As dental hygienists, we are sometimes accused of being prima donnas. At my most recent dental office, I was thanked for cleaning up my own instruments. The prior hygienist had left them in the sterilization room for someone else to process, expecting them to miraculously reappear cleaned and sterilized. This prima donna attitude and lack of team support was not only unprofessional, it destroyed her job security. She got fired, and I got her job.

As hygienists, we are the most well educated members of the dental team after the doctor. We have a responsibility to set a good example by being a professional and supportive team member. This is called teamwork and it is crucial to our success and our job security.

What is teamwork? Teamwork is lending a helping hand, even when "it`s not my job." It`s communicating honestly and compassionately with other staff members; not supporting negative gossip in the workplace; praising and congratulating other staff members for a job well done; and thanking them for their help. Teamwork assures that you are valuable not only to your employer, but to your fellow workers as well. Helping to establish and maintain a happy work place is another good way to create job security.

When I returned to the dental industry after a six-year absence, I didn`t know how to place sealants or make bleaching trays, didn`t know what STM was, and couldn`t even remember how to take an impression. I had a lot of catching up to do! Fortunately, continuing education is alive in our profession and very available. Technology changes so fast, and dentistry continues to change and evolve by leaps and bounds. It`s exciting and challenging to keep up with this growth. It`s vital to continually expand your education. Continuing education is vital not just to fulfill your yearly license requirements, but to enable you to provide the highest quality services to your patients and to ensure your value as a highly competent and currently educated employee.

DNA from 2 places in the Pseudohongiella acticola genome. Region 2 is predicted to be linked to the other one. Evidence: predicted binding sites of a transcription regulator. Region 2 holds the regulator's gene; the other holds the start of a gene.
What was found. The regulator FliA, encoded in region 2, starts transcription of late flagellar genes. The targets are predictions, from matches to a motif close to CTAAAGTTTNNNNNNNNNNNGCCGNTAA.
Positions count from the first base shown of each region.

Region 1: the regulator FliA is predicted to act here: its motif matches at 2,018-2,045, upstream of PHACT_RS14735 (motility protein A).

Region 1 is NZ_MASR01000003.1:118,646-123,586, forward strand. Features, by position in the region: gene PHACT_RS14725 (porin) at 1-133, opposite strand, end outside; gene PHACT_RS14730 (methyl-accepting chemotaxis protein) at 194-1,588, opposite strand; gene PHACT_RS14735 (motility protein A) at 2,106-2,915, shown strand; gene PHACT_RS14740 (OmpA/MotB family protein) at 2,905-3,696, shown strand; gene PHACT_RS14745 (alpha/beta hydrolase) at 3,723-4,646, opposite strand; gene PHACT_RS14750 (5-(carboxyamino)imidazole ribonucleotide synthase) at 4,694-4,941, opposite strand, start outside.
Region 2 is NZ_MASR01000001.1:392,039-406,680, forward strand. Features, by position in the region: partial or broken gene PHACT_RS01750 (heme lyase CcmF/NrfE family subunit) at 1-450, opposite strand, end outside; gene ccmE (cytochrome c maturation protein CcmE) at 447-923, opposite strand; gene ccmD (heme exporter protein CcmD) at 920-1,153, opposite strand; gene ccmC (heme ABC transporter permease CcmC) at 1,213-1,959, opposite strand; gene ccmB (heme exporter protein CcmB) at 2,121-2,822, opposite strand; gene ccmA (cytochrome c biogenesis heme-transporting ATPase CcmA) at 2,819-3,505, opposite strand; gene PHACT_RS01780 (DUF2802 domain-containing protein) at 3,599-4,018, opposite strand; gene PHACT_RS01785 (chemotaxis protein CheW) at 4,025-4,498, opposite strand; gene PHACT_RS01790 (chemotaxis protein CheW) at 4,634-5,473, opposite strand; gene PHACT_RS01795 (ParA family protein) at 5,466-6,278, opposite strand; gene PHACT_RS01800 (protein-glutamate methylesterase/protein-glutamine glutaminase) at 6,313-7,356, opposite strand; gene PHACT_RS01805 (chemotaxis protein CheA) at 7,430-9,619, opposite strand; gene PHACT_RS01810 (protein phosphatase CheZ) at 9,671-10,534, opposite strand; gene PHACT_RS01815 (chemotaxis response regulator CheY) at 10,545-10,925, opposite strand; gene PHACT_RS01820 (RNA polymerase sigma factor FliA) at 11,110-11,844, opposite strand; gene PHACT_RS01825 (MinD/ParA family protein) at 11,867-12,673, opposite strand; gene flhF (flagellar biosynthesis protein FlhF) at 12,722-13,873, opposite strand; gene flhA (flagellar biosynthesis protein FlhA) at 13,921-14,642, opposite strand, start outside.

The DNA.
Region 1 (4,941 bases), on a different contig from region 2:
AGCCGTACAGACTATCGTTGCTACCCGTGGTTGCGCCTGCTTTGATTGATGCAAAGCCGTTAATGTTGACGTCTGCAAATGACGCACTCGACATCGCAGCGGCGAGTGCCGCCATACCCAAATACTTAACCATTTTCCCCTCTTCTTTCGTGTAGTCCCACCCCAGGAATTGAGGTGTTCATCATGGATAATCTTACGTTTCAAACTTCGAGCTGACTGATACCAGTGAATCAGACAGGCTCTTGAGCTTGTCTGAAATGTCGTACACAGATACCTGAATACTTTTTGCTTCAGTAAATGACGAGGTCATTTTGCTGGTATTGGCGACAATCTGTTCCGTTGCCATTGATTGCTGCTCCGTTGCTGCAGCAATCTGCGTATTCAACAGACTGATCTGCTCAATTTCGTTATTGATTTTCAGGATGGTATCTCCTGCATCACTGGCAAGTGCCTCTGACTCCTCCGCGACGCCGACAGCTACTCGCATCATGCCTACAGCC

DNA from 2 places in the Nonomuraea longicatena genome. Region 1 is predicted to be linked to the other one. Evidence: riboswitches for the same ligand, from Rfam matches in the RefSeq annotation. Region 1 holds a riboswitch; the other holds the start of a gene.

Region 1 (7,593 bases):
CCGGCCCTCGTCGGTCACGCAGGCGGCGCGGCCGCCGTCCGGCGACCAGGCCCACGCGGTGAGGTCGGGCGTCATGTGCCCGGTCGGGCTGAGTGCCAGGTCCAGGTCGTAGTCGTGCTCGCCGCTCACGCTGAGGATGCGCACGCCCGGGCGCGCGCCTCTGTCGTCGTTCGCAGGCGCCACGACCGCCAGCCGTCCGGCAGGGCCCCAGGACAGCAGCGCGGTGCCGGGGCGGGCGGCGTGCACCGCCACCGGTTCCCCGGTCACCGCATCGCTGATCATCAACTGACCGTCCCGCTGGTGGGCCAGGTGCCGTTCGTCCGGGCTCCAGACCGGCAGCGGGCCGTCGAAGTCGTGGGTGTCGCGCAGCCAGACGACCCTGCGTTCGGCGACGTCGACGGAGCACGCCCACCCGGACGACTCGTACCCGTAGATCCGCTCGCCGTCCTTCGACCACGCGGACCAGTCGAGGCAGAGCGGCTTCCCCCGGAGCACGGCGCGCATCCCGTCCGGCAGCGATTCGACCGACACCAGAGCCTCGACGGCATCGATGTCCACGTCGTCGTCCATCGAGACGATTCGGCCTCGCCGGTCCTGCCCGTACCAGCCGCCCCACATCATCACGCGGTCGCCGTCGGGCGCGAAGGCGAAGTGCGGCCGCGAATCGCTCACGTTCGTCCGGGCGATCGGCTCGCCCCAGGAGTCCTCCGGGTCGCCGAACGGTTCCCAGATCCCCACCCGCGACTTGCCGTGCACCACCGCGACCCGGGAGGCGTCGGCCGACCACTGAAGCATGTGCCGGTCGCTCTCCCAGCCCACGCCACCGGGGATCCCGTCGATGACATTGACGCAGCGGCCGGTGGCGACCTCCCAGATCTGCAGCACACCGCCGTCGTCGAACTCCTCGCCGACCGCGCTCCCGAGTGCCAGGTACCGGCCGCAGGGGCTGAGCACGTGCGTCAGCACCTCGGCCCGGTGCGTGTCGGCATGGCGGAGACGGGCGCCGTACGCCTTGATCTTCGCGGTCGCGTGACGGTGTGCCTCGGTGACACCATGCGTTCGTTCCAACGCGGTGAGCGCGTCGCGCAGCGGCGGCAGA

I`ve always liked working with people, and I`ve felt a strong commitment to patient education. However, learning how to reach patients - instead of preaching to patients - is an extremely important part of the process. I`m afraid a lot of my former patient education was of the preaching variety. It was well intentioned, but I sometimes wonder how effective I really was.

My expectations are different now. I`m here to explain, support, encourage, and listen. When patients comment that, "She`s really great" or "I want to see Janet again," or, even better, "Hey, Doc, she deserves a raise!" I have to chuckle. It makes me feel great to know that I`ve had an impact on and made a connection with that person. I also know that because those patients value me, my employer will appreciate me for the value I give to our mutual patients.

How much is an average salary? Do you want to make an average salary? Are the skills and values that you bring to the workplace average or excellent? Will you have job security? You will have it only if you create it for yourself!

How much money can you make? It all depends on how much value you can create for yourself!

Editor`s Note: Free by fax from the author is: "Ten Tips for Hygiene Harmony," a list of great ways to create harmony in your hygiene department. To get your free copy, simply fax your letterhead with your name and the words, "Ten Tips," to (404) 256-7908.

Janet R. Hagerman, RDH, BS, is a clinical dental hygienist, author, and speaker. Contact her at (404) 255-1135.